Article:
The community of Cryer’s Cross, Montana (population 212) is distraught when high school freshman Tiffany disappears without a trace. Already off-balance due to her OCD, 16-year-old Kendall is freaked out seeing Tiffany’s empty desk in the one-room school house, but somehow life goes on… until Kendall’s boyfriend Nico also disappears, and also without a trace. Now the town is in a panic.
Alone in her depression and with her OCD at an all-time high, Kendall notices something that connects Nico and Tiffany: they both sat at the same desk. She knows it’s crazy, but Kendall finds herself drawn to the desk, dreaming of Nico and wondering if maybe she, too, will disappear…and whether that would be so bad. Then she begins receiving graffiti messages on the desk from someone who can only be Nico. Can he possibly be alive somewhere? Where is he? And how can Kendall help him?
The only person who believes her is Jacian, the new guy she finds irritating…and attractive. As Kendall and Jacian grow closer, Kendall digs deeper into Nico’s mysterious disappearance only to stumble upon some ugly—and deadly—local history. Kendall is about to find out just how far the townspeople will go to keep their secrets buried.
Discovery: I tried Lisa McMann’s Wake trilogy but was never really hooked. I was intrigued by this novel’s small-town setting and figured it was worth a shot.
+ Unexpected twists. I didn’t know what I expected from this book, but it definitely intrigued me, plot-wise. The story slides along at a careful pace, giving the reader tentative peeks into the town’s secret but without revealing it all at once. The secret itself is creepy, but could have used some more exposition.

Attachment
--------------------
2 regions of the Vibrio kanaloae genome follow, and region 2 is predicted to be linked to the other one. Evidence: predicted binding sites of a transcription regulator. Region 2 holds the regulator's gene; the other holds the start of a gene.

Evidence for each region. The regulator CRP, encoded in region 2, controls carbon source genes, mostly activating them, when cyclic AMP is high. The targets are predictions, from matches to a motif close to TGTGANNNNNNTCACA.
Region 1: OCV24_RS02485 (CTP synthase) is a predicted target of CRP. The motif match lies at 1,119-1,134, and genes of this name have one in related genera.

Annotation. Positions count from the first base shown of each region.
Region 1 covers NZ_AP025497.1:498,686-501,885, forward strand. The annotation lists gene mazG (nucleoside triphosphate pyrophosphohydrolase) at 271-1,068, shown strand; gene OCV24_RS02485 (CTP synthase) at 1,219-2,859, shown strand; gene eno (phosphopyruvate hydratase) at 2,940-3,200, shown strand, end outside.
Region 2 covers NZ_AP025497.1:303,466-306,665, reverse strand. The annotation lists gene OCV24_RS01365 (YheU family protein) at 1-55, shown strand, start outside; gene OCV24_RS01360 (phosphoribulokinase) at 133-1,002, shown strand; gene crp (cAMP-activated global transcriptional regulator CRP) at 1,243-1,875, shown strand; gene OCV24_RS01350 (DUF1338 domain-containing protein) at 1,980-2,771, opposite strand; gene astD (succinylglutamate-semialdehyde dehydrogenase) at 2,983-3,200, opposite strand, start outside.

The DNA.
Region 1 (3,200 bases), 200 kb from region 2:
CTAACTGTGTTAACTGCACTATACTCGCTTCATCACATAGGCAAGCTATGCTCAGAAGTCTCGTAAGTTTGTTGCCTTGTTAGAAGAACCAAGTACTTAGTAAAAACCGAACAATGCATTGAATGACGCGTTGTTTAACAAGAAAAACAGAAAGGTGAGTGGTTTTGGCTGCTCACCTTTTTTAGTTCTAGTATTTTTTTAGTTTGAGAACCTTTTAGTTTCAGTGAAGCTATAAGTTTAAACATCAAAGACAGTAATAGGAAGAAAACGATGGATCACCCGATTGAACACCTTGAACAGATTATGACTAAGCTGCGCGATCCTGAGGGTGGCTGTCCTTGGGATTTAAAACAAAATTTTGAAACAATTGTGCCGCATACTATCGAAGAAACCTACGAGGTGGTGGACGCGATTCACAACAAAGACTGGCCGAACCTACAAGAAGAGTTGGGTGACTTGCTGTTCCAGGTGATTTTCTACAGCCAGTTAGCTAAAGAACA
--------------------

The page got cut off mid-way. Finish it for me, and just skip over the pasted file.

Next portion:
– Monotone storytelling. While the story itself can send some chills down one’s back, the way it’s told leaves much to be desired. It’s a slow pace without much excitement. I sped through this book in an hour, mostly because I just wanted to skip everything and know what happened to Nico and Tiffany.
I do think that the tone must have been set this way to lull the reader into a silent fear, but it does sink into boring territory more than once. I suppose I was looking for a sense of urgency about the disappearances, but Kendall’s point-of-view feels so dreamy and bored that it never quite appears.
– Untapped characters. I never really felt like I knew Kendall or any of the other characters. At worst, they seem to be cardboard small-town characters, without anything to contribute to the story. Kendall’s OCD is barely described, and it never feels real. Anyone with a relatively strong neat freak gene could have her symptoms. Jacien is the exception: he’s mysterious, he’s flawed and he never gets enough page time.
Recommendations: Readers looking for a horrifying story to keep them up at night won’t be too impressed, though it’s an okay read.